Ok, before I show you pretty pictures of yarn, I just have to write about a book I just read, called Born to Run. It’s one of those books that completely changed my way of thinking – in this case, about shoes and running.
I’ve always been one to prefer barefootedness. I remember running on the gravel walkways around my house as a kid, with never an ouch! or twinge. Running around barefoot on the beach, occasionally getting stuck by prickers from sea grape bushes or catch-and-keep. Scrambling around barefoot on the rocks by my house, accidentally once sticking my foot into a dirt patch full of cactus spines. Aside from those few missteps, I only put shoes on to go to school or into town. Fast forward to today, where my feet are in shoes most of the time, except when I’m home. Then I kick them off and run around barefoot again. But now, I can be barefoot outside too:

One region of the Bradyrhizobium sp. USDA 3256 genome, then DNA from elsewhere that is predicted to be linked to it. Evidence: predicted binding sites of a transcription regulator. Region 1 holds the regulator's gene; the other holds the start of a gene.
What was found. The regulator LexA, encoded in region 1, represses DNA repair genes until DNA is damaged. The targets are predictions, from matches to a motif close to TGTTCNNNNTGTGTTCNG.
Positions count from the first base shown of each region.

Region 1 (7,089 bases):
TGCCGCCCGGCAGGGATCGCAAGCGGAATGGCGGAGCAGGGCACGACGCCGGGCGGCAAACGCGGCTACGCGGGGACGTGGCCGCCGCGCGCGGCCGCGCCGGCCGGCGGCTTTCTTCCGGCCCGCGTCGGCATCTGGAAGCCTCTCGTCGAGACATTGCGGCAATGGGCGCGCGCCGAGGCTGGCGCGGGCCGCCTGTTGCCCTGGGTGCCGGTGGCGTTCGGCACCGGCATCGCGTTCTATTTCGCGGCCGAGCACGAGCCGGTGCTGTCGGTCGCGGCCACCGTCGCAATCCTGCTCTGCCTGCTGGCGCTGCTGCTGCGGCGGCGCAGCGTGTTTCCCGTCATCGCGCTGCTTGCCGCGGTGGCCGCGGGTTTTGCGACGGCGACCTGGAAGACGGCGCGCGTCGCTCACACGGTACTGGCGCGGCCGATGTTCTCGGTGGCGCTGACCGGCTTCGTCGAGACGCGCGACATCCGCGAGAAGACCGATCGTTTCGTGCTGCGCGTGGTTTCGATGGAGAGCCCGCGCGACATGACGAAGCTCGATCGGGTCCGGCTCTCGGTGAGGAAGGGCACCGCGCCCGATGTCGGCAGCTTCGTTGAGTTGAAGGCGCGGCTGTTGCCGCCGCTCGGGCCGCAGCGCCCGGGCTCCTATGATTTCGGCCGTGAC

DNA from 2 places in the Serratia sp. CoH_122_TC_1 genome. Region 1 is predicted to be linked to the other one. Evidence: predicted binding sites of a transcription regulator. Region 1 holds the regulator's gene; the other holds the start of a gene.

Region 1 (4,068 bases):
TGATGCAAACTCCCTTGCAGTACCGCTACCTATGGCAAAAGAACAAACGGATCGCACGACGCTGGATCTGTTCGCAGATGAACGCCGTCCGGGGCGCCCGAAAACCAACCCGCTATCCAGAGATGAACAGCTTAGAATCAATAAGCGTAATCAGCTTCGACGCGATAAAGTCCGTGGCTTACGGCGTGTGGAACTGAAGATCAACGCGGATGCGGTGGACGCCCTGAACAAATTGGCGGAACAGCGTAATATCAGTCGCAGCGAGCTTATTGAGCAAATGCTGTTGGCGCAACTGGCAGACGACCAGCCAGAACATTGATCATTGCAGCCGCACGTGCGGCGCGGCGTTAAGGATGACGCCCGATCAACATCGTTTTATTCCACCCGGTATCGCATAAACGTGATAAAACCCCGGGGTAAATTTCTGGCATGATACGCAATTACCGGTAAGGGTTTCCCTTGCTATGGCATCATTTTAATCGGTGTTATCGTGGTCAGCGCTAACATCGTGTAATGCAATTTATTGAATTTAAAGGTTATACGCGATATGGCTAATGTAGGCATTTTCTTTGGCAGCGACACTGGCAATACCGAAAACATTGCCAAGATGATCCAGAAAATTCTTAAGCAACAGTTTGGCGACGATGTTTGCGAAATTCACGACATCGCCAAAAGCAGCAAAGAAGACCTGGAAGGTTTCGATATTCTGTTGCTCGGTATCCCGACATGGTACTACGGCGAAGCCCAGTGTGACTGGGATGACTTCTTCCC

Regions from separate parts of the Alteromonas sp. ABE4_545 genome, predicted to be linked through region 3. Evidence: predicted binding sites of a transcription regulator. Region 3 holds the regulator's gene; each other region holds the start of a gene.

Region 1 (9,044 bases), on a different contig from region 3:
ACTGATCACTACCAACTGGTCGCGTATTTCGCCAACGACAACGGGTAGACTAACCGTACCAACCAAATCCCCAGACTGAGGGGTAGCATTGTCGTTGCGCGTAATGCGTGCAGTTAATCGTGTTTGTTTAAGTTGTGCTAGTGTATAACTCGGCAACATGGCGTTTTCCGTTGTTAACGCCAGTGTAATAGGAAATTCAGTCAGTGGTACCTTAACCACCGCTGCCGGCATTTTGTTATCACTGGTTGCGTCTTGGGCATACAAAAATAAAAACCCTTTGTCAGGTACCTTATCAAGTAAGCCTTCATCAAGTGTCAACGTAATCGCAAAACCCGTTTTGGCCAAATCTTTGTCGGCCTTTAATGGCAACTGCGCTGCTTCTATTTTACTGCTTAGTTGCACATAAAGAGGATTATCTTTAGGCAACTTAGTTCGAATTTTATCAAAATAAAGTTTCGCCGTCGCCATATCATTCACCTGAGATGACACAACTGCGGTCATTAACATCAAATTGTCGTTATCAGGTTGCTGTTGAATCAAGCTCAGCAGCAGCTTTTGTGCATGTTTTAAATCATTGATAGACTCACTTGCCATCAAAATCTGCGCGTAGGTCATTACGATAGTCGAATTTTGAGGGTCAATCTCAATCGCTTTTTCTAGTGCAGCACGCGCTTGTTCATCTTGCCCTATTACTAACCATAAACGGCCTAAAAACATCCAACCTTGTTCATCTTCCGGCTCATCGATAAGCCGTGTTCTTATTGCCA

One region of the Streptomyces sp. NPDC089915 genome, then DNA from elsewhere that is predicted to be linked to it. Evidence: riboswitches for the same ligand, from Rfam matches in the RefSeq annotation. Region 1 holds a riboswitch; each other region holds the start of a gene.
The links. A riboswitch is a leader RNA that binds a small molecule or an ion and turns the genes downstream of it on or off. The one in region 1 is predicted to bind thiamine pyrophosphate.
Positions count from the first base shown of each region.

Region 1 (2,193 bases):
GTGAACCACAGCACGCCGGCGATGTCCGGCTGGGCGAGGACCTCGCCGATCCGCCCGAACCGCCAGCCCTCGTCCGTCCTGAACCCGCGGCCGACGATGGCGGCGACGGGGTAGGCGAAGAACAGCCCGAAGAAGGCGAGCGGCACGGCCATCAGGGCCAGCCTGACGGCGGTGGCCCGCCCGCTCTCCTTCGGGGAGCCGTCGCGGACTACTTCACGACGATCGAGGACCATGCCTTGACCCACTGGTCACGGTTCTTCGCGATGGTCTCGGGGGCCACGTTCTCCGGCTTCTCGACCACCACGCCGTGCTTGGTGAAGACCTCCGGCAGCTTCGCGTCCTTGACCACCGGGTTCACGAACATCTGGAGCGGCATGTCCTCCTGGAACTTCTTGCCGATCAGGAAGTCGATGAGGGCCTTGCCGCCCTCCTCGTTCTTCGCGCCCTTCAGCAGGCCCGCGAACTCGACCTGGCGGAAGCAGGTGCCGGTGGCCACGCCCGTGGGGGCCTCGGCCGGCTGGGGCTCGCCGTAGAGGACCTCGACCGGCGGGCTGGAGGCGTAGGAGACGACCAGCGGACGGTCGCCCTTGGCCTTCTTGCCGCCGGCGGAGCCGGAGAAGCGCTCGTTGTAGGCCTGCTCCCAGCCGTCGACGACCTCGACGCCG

Woo-hoo! Yay for funny-looking little toe shoes! Also known as Vibram Five Fingers. Apparently, we’ve been doing nothing but screwing up our feet ever since Nike invented thick-soled sneakers in the 1970’s. A lot of the arguments the book brings up are well-researched and make a lot of sense. Running and walking with a heavily cushioned shoe promotes heel-strikes, which just transmit force up your leg, through your knee, to your hip. Running in thin-soled shoes encourages a more ergonomic stride, one that our body evolved towards over the course of 2 million years. You hit with your foot underneath you, on the outer part of your sole, then rotate forward toward your big toe. Your foot and leg muscles act like springs, absorbing the impact and returning it for the next step. Anyway, I can’t recommend this book enough. Christopher McDougall does a great job with telling a captivating story about the Tarahumara and interspersing it with fascinating history and facts about the human body and how it was Born to Run. I’ve always hated running, and I’m truly inspired to go out and really start running for fun.